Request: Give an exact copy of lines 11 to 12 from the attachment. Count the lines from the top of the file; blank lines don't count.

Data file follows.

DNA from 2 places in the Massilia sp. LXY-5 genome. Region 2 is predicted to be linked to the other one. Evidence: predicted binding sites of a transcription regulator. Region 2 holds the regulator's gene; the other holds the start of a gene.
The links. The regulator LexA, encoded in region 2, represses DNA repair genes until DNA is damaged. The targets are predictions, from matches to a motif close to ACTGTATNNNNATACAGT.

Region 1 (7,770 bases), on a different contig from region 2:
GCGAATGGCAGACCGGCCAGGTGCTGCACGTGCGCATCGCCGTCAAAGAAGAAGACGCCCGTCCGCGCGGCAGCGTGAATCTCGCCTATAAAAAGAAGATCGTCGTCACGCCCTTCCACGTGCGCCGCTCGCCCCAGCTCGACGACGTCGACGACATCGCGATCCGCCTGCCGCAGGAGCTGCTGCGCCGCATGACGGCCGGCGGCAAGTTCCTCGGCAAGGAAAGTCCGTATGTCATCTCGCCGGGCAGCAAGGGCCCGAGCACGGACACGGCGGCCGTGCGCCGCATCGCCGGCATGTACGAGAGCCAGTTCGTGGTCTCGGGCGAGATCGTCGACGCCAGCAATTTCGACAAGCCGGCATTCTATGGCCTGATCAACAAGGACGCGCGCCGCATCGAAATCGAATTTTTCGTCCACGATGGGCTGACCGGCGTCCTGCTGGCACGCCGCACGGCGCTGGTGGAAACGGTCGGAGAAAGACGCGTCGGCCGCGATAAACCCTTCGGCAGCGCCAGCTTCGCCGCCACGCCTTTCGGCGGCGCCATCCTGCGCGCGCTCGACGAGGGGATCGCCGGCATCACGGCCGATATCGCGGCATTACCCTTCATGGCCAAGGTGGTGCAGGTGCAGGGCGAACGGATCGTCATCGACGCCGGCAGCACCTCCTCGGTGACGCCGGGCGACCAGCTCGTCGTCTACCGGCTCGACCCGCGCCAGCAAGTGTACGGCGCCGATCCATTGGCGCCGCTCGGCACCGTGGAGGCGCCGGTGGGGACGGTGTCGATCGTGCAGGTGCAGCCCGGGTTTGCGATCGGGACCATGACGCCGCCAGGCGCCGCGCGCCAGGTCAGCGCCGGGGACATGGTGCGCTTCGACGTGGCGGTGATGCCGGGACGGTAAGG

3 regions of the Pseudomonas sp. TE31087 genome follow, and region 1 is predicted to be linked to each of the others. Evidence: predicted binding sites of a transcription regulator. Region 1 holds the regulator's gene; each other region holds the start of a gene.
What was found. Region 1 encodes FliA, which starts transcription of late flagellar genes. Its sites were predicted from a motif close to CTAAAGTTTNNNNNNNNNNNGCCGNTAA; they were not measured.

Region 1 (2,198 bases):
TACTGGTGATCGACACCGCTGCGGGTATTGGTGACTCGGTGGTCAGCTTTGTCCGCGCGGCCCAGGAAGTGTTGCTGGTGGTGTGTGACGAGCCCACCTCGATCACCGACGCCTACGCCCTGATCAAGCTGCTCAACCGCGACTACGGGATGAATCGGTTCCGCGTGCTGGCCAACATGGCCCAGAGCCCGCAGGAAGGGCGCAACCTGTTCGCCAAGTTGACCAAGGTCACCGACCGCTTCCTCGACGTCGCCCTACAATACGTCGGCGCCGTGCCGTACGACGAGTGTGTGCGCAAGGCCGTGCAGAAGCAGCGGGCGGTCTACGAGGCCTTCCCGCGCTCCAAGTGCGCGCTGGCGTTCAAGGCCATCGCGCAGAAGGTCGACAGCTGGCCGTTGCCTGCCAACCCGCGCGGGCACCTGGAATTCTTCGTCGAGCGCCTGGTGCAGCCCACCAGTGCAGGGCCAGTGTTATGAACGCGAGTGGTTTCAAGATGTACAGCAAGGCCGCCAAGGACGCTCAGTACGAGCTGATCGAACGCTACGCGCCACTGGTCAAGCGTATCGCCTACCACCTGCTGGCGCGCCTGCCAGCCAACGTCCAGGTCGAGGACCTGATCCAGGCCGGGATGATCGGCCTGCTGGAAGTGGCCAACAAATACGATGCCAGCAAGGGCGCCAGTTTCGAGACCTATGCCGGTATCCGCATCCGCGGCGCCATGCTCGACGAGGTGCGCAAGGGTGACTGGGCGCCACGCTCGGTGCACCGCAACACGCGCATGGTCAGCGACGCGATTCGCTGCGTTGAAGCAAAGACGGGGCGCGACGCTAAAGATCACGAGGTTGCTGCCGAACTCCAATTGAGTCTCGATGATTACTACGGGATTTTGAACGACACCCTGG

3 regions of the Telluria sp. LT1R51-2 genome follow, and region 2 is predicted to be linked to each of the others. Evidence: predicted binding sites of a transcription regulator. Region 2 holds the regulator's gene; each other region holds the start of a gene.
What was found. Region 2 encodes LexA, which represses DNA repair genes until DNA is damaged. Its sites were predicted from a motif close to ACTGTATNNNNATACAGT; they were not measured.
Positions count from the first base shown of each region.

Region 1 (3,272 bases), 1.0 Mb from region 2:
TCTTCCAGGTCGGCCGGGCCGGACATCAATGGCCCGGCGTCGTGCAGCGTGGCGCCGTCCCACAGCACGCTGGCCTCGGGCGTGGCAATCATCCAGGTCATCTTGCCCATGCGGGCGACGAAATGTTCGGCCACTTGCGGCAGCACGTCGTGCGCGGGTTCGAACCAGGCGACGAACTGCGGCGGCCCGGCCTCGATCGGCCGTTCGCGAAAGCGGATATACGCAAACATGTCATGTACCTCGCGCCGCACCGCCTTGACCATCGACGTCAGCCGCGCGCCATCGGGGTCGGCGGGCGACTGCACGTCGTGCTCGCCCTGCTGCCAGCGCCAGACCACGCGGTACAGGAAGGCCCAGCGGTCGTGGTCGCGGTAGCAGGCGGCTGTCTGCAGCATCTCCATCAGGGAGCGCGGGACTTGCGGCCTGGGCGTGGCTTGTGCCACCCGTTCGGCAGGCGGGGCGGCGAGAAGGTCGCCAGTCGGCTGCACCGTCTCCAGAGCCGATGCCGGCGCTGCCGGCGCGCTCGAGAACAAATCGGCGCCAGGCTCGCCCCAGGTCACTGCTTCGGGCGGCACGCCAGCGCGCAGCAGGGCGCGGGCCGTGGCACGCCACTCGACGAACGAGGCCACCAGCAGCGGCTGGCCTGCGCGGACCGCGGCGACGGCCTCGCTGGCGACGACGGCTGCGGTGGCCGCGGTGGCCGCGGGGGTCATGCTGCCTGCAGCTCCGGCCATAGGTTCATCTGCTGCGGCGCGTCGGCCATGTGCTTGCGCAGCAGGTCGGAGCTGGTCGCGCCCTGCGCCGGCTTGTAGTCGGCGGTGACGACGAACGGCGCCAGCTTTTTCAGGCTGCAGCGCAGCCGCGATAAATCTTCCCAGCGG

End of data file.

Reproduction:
Positions count from the first base shown of each region.

Region 1 (3,272 bases), 1.0 Mb from region 2: